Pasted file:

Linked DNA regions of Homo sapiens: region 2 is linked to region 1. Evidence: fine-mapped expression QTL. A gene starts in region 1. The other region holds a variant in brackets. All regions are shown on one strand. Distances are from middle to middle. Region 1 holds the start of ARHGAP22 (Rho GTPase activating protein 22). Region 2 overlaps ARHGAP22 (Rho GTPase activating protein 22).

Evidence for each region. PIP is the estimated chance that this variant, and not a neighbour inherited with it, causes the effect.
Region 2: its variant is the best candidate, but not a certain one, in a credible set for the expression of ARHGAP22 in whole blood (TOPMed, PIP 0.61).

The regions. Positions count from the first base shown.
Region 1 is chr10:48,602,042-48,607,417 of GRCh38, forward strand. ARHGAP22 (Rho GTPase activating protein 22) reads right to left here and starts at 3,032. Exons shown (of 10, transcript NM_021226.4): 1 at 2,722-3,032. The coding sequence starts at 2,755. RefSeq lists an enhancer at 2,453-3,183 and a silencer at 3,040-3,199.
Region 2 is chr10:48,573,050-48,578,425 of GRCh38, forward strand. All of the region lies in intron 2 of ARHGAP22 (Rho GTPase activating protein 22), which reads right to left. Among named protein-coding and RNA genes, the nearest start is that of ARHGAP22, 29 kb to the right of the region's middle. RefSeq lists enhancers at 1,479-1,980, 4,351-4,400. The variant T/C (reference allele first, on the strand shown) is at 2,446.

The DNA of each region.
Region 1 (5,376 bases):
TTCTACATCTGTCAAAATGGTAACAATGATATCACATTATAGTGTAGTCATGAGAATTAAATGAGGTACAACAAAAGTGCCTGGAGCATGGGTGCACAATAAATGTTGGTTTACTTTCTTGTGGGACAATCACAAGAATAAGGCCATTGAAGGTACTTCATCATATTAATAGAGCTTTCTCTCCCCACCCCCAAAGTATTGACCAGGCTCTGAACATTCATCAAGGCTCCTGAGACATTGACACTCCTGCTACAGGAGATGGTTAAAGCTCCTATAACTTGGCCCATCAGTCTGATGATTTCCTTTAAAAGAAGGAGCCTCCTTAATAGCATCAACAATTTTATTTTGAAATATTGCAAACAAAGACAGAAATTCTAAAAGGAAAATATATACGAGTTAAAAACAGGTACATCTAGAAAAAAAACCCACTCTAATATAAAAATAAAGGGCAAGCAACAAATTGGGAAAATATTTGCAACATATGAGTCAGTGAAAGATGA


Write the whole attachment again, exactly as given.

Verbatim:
Linked DNA regions of Homo sapiens: region 2 is linked to region 1. Evidence: fine-mapped expression QTL. A gene starts in region 1. The other region holds a variant in brackets. All regions are shown on one strand. Distances are from middle to middle. Region 1 holds the start of ARHGAP22 (Rho GTPase activating protein 22). Region 2 overlaps ARHGAP22 (Rho GTPase activating protein 22).

Evidence for each region. PIP is the estimated chance that this variant, and not a neighbour inherited with it, causes the effect.
Region 2: its variant is the best candidate, but not a certain one, in a credible set for the expression of ARHGAP22 in whole blood (TOPMed, PIP 0.61).

The regions. Positions count from the first base shown.
Region 1 is chr10:48,602,042-48,607,417 of GRCh38, forward strand. ARHGAP22 (Rho GTPase activating protein 22) reads right to left here and starts at 3,032. Exons shown (of 10, transcript NM_021226.4): 1 at 2,722-3,032. The coding sequence starts at 2,755. RefSeq lists an enhancer at 2,453-3,183 and a silencer at 3,040-3,199.
Region 2 is chr10:48,573,050-48,578,425 of GRCh38, forward strand. All of the region lies in intron 2 of ARHGAP22 (Rho GTPase activating protein 22), which reads right to left. Among named protein-coding and RNA genes, the nearest start is that of ARHGAP22, 29 kb to the right of the region's middle. RefSeq lists enhancers at 1,479-1,980, 4,351-4,400. The variant T/C (reference allele first, on the strand shown) is at 2,446.

The DNA of each region.
Region 1 (5,376 bases):
TTCTACATCTGTCAAAATGGTAACAATGATATCACATTATAGTGTAGTCATGAGAATTAAATGAGGTACAACAAAAGTGCCTGGAGCATGGGTGCACAATAAATGTTGGTTTACTTTCTTGTGGGACAATCACAAGAATAAGGCCATTGAAGGTACTTCATCATATTAATAGAGCTTTCTCTCCCCACCCCCAAAGTATTGACCAGGCTCTGAACATTCATCAAGGCTCCTGAGACATTGACACTCCTGCTACAGGAGATGGTTAAAGCTCCTATAACTTGGCCCATCAGTCTGATGATTTCCTTTAAAAGAAGGAGCCTCCTTAATAGCATCAACAATTTTATTTTGAAATATTGCAAACAAAGACAGAAATTCTAAAAGGAAAATATATACGAGTTAAAAACAGGTACATCTAGAAAAAAAACCCACTCTAATATAAAAATAAAGGGCAAGCAACAAATTGGGAAAATATTTGCAACATATGAGTCAGTGAAAGATGA